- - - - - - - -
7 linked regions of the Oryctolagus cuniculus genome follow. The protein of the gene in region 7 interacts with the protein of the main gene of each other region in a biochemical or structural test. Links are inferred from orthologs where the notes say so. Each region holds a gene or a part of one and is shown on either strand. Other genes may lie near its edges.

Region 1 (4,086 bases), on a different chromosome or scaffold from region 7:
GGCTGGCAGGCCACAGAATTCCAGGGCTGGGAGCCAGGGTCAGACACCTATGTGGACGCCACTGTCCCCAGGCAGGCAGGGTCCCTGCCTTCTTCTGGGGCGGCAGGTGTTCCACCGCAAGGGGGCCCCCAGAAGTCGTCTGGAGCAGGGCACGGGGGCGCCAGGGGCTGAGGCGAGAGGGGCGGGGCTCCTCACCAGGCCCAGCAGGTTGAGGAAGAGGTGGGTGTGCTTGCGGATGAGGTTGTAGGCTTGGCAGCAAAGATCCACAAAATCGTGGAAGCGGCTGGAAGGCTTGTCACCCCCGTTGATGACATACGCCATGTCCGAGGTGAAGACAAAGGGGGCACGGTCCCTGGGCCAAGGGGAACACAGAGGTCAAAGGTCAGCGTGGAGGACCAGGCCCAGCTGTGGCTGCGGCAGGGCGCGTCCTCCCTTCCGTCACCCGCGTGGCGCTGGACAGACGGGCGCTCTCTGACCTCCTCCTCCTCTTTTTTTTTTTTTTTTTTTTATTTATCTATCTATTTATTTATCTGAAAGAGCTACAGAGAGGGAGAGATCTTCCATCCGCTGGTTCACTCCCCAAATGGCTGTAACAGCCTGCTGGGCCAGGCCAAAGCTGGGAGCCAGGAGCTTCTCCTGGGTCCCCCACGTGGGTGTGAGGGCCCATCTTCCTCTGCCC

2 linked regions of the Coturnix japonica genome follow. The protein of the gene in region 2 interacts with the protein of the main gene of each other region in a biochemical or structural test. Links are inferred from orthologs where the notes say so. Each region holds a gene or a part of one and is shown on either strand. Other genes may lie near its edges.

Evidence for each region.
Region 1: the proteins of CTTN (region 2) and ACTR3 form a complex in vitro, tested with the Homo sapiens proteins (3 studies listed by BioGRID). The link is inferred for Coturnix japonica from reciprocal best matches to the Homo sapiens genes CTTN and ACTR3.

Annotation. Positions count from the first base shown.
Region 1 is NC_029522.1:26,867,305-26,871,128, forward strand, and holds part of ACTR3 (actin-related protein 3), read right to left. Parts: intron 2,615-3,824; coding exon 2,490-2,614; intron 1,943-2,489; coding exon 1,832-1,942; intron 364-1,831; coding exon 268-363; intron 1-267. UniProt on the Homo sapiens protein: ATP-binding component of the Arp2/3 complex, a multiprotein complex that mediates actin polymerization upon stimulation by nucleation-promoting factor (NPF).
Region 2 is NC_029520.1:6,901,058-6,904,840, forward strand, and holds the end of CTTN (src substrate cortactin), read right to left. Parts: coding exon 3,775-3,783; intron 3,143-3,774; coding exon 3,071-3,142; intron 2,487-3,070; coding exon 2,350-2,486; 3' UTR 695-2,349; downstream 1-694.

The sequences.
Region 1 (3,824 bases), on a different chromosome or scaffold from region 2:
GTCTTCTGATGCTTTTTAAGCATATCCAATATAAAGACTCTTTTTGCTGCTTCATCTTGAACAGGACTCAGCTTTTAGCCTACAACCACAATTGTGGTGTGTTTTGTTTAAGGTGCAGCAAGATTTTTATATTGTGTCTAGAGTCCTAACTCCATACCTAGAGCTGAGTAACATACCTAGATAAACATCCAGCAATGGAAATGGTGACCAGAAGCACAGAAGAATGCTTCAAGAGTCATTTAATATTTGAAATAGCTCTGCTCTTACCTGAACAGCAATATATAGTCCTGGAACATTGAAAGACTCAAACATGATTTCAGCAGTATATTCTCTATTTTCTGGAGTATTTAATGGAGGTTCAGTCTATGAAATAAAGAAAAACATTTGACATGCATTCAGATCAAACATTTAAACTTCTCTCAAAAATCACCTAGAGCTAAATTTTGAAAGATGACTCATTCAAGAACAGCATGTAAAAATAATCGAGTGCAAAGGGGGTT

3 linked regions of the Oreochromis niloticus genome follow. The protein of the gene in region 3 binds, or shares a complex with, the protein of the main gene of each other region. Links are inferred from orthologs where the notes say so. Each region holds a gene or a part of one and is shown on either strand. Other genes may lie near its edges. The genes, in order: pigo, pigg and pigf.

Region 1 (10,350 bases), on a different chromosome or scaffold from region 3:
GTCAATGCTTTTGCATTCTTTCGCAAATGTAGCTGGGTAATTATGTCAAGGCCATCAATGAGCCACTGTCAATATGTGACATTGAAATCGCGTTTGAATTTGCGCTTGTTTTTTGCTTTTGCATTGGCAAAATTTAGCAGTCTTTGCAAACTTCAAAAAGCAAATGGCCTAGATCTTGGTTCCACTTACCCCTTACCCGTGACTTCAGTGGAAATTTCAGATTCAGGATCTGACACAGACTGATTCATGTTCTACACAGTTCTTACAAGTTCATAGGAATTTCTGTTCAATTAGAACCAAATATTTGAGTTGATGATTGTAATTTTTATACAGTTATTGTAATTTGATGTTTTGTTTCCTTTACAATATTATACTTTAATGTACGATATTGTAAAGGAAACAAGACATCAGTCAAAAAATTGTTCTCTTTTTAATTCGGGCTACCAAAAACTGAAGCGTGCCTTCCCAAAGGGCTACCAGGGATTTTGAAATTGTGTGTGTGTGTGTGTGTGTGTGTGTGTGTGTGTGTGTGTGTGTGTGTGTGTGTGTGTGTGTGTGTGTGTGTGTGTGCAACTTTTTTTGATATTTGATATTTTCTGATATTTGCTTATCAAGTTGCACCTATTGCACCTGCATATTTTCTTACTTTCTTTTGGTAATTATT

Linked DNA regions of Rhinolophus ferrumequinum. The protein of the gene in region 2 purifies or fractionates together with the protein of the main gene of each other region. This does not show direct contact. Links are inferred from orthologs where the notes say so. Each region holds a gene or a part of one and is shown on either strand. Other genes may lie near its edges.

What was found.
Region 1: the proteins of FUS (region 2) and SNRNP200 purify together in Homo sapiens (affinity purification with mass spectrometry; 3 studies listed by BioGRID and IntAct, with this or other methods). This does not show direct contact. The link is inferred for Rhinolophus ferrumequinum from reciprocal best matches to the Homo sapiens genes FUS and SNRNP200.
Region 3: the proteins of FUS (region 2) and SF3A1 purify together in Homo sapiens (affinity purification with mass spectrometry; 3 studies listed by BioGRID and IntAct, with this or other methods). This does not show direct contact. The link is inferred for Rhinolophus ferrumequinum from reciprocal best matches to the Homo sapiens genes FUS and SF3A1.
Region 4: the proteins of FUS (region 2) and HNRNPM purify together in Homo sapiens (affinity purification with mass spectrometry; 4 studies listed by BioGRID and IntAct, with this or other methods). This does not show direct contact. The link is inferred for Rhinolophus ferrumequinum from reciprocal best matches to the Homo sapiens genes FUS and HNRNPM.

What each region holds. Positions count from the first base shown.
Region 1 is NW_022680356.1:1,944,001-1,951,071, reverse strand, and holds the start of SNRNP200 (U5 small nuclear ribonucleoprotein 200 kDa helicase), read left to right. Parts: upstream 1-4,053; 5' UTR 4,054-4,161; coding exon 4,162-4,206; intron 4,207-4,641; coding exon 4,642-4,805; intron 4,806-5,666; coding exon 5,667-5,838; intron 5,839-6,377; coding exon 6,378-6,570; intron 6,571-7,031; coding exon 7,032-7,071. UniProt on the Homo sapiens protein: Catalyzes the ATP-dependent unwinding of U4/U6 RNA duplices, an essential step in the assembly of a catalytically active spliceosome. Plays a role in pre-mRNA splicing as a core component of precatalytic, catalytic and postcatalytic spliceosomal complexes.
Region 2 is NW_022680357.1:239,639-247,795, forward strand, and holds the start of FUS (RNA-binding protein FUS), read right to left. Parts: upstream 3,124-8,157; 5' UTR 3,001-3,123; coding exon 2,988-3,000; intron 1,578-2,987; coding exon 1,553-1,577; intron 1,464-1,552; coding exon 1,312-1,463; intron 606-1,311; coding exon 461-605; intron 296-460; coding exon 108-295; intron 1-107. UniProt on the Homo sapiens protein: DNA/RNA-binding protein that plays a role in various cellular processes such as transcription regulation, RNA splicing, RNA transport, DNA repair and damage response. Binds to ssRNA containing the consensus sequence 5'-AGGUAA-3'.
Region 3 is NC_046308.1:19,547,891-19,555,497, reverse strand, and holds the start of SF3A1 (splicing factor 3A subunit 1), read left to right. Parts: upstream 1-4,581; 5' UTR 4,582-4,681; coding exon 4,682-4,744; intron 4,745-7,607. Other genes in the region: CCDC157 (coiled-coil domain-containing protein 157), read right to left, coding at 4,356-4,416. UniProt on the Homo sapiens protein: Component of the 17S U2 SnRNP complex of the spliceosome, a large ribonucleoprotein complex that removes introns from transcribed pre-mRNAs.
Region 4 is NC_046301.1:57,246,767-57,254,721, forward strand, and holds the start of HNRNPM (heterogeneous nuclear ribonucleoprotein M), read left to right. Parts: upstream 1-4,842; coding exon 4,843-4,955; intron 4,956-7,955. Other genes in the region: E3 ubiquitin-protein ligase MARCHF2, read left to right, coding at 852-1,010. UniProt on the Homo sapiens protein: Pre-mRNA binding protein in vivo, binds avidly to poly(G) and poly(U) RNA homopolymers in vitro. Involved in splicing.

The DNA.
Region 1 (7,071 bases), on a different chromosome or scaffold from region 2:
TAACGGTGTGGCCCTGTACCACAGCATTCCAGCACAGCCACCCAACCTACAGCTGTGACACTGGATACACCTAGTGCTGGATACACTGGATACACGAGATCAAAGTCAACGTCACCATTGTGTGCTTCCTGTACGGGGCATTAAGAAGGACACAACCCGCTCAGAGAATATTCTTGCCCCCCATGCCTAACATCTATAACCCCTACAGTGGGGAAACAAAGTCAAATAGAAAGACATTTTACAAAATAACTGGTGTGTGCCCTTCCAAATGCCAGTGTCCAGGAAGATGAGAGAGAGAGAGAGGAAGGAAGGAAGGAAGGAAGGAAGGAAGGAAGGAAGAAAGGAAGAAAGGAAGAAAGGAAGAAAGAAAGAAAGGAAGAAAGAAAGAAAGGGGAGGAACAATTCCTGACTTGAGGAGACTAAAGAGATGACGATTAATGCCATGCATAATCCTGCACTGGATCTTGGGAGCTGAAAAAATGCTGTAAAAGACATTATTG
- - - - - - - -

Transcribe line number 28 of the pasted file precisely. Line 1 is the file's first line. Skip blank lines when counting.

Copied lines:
TAACGGTGTGGCCCTGTACCACAGCATTCCAGCACAGCCACCCAACCTACAGCTGTGACACTGGATACACCTAGTGCTGGATACACTGGATACACGAGATCAAAGTCAACGTCACCATTGTGTGCTTCCTGTACGGGGCATTAAGAAGGACACAACCCGCTCAGAGAATATTCTTGCCCCCCATGCCTAACATCTATAACCCCTACAGTGGGGAAACAAAGTCAAATAGAAAGACATTTTACAAAATAACTGGTGTGTGCCCTTCCAAATGCCAGTGTCCAGGAAGATGAGAGAGAGAGAGAGGAAGGAAGGAAGGAAGGAAGGAAGGAAGGAAGGAAGAAAGGAAGAAAGGAAGAAAGGAAGAAAGAAAGAAAGGAAGAAAGAAAGAAAGGGGAGGAACAATTCCTGACTTGAGGAGACTAAAGAGATGACGATTAATGCCATGCATAATCCTGCACTGGATCTTGGGAGCTGAAAAAATGCTGTAAAAGACATTATTG